I don't think there was ever a bar in the Westbrook in the post WW2 era. I actually know a lot about the place because my family leased retail space at the corner of 4th and Houston, a store called NC Halls Jewelery. There is reason to believe there may have been a basement bar or grill room from a much earlier period. Halls had a sidewalk elevator that was used to unload freight into the basement of the store. The walls of this basement space were covered in an elaborate tile and there were glass block sidewalk lights overhead instead of solid concrete sidewalk. There may have been a some hotel amenity down there prior to the prohibition period.
The hotel was never fully air conditioned. Some rooms had window units, but most did not. The ornate and marble clad lobby had old leather furniture and several tall electric fans to move the considerable cigar smoke around and make a feeble effort at cooling the place off on warm days. There were a lot of older folks who still got dressed every day in a shabby suit, cowboy boots, and a stetson sitting in the lobby at all hours of the day and early evening. Eventually they put a TV set in the lobby. The bread and butter of the hotel during this period was the permanent guests. There were a few women in the place, but mostly it was men. Most out of towners were staying at the Hotel Texas, The Hilton (Blackstone), or the Worth Hotel by that time.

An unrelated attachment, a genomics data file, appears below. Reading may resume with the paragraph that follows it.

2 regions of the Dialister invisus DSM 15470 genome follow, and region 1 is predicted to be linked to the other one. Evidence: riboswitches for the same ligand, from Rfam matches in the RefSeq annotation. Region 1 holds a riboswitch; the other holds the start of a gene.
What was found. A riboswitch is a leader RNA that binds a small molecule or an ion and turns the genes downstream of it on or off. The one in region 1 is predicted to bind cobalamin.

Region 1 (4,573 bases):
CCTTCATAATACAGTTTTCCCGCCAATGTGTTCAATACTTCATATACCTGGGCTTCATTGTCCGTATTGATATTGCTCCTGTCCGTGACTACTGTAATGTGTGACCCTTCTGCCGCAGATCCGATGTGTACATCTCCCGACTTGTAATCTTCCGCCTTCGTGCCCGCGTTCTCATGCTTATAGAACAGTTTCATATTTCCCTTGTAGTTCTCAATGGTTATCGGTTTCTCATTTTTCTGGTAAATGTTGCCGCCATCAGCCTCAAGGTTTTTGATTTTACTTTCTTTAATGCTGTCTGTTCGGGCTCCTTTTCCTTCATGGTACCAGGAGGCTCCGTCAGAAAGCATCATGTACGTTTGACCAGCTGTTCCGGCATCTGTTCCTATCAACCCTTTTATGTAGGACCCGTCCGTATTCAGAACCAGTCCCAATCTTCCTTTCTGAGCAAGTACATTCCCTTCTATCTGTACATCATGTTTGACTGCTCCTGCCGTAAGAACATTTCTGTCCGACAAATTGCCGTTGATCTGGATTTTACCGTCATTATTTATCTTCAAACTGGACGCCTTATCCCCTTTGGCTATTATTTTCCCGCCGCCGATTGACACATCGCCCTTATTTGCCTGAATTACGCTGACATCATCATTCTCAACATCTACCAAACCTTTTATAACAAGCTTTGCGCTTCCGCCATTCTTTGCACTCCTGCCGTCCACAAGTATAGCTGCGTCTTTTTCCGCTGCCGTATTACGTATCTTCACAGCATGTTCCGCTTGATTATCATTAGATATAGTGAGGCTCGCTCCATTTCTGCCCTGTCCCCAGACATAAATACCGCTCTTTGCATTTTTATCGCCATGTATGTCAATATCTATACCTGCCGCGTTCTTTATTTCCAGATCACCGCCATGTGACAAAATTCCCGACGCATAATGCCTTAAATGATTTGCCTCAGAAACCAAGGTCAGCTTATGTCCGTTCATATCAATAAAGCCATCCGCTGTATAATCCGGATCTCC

There was a cigar stand in the lobby off the 4th street mid-block entrance. It was presided over for many years by a lovely woman named Mrs. Thompson. Two of her sons, Tommy Thompson and Bill Thompson, worked at NC Hall's. Tommy Thompson was the long-time manager. I used to pay regular visits to Mrs. Thompson whenever I was downtown. She was a really nice lady.
For several years, NC Halls had it's employeee Christmas party in a suite of rooms up on the mezzanine floor. There was a piano in the room, and folks used to cut loose after a long and exhausting retail season. The parties might have gotten a little rowdy, and by the late 1950's they no longer took place.
The best thing about the Westbrook was the coffee shop. For one thing, it was blessedly air-conditioned. It had a counter area made out of white marble and several art deco-ish counter stools covered in red leatherette. They used real white linen or high quality pressed cotton napkins on all the tables and at the counter. The food was coffee shop food with the best waffles I have ever eaten. There was plenty of real melted butter and maple syrup. I loved going there. My father and other downtown businessmen ate lunch there almost every day. One regular was the Fort Worth Press columnist named Jack Gordon. If you wanted your name in the paper, it did not hurt to chat up Jack Gordon in the Westbrook Coffee Shop where he held court.
The Richelieu moved across the street from the Westbrook Coffee Shop from a prior location somewhere down further on Main Street after the convention center got built. It opened at 4th and Main about the time that the Westbrook was in it's last days. NC Hall moved across the street to the ground floor of the Sanger Lofts building, which was occuppied by Edison's warehouses and offices at the time. NC Hall got sold out to a Baltimore chain and closed in the mid 1970s. NC Hall's ownership was also involved in operating Edison's, so there was a family connection to the area that lasted a few years longer.
austlarMember Since 27 Jul 2005
Offline Last Active Mar 10 2012 03:44 PM
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